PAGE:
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article imageSad, spectacular time-lapse animation shows human impact on Earth

By Jordan Howell     May 9, 2013 in Science
In only 30 years, great glaciers have retreated and a lake that was once the world’s fourth largest has all but dried up. For the first time ever, the human impact on the face of earth as seen from space is on full view, and it is not a pretty picture.
Google, in conjunction with NASA, the US Geological Survey, and Time Magazine, compiled millions of satellite images dating back to 1984 and stitched them together into a fully animated time-lapse experience.
The images were taken from NASA’s Landsat program, which was launched in conjunction with the US geological survey in 1972 to document environmental change and until now has been used to study agriculture, geology, cartography, and forestry. The program was the first of its kind, turning satellites toward earth rather than out into space.
According to Time Magazine, tech gurus at Google sifted through millions of Landsat images, cleaned them up, filled in missing pixels, and removed cloud cover to provide an unobstructed view of our changing earth.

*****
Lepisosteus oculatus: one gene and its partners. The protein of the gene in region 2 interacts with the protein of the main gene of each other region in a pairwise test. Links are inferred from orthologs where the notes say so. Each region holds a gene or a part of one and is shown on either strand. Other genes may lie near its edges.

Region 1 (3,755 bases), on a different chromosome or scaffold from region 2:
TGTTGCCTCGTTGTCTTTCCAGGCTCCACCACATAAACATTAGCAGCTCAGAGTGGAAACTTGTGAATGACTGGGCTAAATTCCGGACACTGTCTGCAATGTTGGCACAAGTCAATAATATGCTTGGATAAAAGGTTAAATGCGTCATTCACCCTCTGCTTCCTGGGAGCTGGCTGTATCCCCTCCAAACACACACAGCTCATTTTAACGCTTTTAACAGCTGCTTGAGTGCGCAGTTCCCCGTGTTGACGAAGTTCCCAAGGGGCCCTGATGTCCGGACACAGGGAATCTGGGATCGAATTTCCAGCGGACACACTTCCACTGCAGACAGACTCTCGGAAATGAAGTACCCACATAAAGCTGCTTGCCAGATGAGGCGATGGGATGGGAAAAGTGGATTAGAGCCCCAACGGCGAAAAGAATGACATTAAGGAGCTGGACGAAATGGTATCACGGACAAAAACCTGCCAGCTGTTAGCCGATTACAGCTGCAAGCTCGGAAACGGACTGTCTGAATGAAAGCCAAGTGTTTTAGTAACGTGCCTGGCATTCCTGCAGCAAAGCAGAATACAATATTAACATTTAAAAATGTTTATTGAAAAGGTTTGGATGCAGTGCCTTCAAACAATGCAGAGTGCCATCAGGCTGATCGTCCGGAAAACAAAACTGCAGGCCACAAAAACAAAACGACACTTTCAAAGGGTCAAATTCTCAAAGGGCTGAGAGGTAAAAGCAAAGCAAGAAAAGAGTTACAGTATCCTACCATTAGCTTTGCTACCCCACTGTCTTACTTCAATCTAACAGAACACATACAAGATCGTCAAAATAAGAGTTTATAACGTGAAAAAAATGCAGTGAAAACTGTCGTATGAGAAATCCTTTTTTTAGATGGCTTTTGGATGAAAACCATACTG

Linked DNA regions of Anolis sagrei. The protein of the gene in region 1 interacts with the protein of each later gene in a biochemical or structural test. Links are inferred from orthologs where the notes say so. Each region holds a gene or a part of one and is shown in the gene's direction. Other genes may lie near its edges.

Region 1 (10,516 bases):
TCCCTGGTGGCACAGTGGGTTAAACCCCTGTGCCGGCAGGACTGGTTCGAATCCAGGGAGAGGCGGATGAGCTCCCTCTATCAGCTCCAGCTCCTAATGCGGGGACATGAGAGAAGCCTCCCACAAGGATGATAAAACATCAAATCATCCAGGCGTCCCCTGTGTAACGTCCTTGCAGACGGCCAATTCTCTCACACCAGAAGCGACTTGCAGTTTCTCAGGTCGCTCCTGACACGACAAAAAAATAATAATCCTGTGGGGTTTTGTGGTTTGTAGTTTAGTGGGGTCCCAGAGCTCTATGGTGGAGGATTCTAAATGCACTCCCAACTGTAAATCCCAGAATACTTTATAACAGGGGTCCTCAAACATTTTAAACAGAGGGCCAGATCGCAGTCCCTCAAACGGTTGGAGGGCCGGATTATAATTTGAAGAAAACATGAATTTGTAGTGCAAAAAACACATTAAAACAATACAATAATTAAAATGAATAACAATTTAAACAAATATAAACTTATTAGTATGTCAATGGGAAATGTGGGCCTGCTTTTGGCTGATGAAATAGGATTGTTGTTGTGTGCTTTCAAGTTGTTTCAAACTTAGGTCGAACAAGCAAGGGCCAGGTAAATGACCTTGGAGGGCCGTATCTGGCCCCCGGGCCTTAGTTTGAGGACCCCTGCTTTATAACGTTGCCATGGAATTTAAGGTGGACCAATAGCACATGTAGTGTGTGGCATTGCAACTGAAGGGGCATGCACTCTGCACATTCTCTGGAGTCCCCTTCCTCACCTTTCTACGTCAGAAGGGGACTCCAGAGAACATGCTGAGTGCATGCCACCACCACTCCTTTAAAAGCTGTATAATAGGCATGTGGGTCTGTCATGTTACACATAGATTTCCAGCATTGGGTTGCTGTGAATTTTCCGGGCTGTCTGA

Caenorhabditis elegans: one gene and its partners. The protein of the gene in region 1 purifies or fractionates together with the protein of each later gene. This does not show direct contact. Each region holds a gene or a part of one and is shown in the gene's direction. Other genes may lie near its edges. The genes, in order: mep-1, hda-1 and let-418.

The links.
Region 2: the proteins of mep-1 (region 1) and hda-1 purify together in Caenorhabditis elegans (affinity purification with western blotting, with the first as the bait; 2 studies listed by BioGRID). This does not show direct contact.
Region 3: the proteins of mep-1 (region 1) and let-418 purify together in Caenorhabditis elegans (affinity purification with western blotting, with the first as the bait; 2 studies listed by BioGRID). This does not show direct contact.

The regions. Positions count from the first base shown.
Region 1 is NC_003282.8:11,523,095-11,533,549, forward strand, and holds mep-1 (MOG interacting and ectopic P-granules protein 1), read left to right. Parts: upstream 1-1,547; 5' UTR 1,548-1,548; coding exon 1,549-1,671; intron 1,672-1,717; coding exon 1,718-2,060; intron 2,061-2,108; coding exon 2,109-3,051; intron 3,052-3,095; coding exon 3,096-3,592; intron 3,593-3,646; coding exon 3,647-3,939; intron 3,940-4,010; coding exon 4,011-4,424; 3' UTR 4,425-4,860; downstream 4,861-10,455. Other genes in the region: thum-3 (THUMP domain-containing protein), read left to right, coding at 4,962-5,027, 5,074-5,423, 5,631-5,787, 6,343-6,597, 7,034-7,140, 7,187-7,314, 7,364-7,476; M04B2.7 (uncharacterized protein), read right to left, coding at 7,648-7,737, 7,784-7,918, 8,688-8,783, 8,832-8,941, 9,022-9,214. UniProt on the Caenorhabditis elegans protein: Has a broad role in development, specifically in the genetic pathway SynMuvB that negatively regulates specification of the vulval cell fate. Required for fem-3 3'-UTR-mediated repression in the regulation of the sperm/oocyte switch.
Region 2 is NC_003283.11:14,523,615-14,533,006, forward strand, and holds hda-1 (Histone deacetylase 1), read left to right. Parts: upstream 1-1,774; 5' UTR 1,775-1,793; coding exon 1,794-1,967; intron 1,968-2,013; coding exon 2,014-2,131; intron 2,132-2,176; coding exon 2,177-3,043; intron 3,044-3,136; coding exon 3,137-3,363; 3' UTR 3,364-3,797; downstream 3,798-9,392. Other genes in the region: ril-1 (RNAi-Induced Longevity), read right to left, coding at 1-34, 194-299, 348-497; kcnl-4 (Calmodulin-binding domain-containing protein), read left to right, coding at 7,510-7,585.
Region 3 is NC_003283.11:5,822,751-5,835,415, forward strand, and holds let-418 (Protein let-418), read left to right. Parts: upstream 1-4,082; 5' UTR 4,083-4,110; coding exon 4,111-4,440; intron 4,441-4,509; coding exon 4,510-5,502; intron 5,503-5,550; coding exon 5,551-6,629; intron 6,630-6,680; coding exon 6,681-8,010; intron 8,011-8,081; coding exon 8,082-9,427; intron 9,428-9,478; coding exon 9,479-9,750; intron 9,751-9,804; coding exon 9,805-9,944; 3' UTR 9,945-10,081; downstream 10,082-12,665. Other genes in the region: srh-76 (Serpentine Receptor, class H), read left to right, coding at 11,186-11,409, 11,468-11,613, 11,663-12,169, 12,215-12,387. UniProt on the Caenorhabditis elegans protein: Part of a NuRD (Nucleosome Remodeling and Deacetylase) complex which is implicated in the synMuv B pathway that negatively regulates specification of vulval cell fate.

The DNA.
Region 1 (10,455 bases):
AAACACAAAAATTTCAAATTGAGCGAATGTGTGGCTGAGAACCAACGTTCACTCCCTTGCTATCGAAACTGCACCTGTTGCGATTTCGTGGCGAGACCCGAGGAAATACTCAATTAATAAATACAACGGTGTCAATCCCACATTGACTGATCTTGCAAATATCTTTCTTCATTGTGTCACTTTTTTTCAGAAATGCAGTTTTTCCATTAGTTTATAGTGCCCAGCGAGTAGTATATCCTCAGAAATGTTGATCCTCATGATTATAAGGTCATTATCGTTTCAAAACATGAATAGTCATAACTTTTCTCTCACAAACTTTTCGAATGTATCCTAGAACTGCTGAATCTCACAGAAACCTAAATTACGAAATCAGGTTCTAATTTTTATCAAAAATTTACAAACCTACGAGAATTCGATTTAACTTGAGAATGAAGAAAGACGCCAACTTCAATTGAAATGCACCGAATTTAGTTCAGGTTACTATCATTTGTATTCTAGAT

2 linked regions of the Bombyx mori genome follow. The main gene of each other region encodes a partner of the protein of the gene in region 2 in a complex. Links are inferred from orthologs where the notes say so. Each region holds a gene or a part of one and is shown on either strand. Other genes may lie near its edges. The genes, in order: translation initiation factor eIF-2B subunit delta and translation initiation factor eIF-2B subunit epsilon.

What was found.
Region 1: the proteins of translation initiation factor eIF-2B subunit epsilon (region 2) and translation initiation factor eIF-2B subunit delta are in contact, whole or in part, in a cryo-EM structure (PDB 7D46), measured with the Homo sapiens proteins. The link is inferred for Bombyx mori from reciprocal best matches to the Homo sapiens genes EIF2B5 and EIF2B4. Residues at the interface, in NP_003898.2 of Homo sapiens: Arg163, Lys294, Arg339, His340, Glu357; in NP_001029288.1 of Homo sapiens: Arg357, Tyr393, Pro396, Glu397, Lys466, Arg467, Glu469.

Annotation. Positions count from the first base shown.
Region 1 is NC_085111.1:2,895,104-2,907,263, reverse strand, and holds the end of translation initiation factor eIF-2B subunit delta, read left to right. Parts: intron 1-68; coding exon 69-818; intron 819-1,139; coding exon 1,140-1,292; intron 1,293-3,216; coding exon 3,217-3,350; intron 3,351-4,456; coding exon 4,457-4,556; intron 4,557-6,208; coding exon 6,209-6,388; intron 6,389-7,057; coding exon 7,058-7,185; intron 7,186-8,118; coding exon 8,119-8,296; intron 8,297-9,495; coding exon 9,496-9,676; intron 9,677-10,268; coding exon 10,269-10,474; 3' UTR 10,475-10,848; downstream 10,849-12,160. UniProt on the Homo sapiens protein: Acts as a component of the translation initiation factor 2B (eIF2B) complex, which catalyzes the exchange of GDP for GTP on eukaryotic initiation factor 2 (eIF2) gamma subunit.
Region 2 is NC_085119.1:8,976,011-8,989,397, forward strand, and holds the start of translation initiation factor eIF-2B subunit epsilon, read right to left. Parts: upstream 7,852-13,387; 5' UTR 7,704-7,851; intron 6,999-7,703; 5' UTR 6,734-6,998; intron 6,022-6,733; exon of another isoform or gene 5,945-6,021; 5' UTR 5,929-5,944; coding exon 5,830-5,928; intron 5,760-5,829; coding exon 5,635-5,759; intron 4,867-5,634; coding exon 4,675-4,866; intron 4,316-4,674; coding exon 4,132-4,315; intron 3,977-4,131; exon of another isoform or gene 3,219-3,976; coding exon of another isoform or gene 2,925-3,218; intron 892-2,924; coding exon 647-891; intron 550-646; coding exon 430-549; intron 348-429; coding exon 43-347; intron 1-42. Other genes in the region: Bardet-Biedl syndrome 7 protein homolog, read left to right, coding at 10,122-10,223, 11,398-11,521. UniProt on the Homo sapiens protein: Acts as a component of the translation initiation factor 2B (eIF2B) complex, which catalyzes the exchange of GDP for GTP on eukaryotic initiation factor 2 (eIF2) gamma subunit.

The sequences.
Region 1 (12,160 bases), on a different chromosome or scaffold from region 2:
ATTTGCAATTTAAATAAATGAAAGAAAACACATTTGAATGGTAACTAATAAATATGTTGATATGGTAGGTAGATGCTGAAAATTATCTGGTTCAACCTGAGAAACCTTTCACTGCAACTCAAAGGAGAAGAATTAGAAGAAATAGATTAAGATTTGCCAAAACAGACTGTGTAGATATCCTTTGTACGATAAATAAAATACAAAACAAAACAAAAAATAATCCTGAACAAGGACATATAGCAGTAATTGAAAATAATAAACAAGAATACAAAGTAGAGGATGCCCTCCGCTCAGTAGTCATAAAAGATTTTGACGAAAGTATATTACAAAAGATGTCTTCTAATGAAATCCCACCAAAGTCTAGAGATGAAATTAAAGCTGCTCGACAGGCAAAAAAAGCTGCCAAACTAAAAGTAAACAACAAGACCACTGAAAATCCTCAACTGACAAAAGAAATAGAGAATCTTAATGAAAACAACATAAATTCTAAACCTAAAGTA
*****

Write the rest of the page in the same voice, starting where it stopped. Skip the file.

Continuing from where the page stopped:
“We started working with the USGS in 2009 to make this historic archive of earth imagery available online. Using Google Earth Engine technology, we sifted through 2,068,467 images—a total of 909 terabytes of data—to find the highest-quality pixels (e.g., those without clouds), for every year since 1984 and for every spot on Earth. We then compiled these into enormous planetary images, 1.78 terapixels each, one for each year,” said Rebecca Moore, Engineering Manager at Google Earth Engine & Earth Outreach.
The images put into stark relief the sometimes devastating impact humans have had on this planet.
Some of the most notable changes are the evaporation of once great lakes in Russia and Iran. The Aral Sea, located in southern Russia and once the world’s fourth-largest freshwater lake, is little more than a sliver of water surrounded by barren land. Meanwhile, Lake Urmia, a salt-water lake in northwestern Iran has shrunk considerably.
While nature can be seen retreating from humans in some images, other images like the sprawling suburbs of Las Vegas and Dubai, the spread of irrigation in Saudi Arabia, or the deforestation of the Amazon rain forest, depict a mixture of progress and encroachment as civilization spreads into once pristine wilderness.
Although Google has publicized only a few noteworthy examples of our changing earth, users of the program, known as Google Earth Engine, can zoom in on any location and even see how their hometown has changed over 30 years.
Read the full story at Time Magazine.
More about Google, NASA, Time magazine, Timelapse, Landsat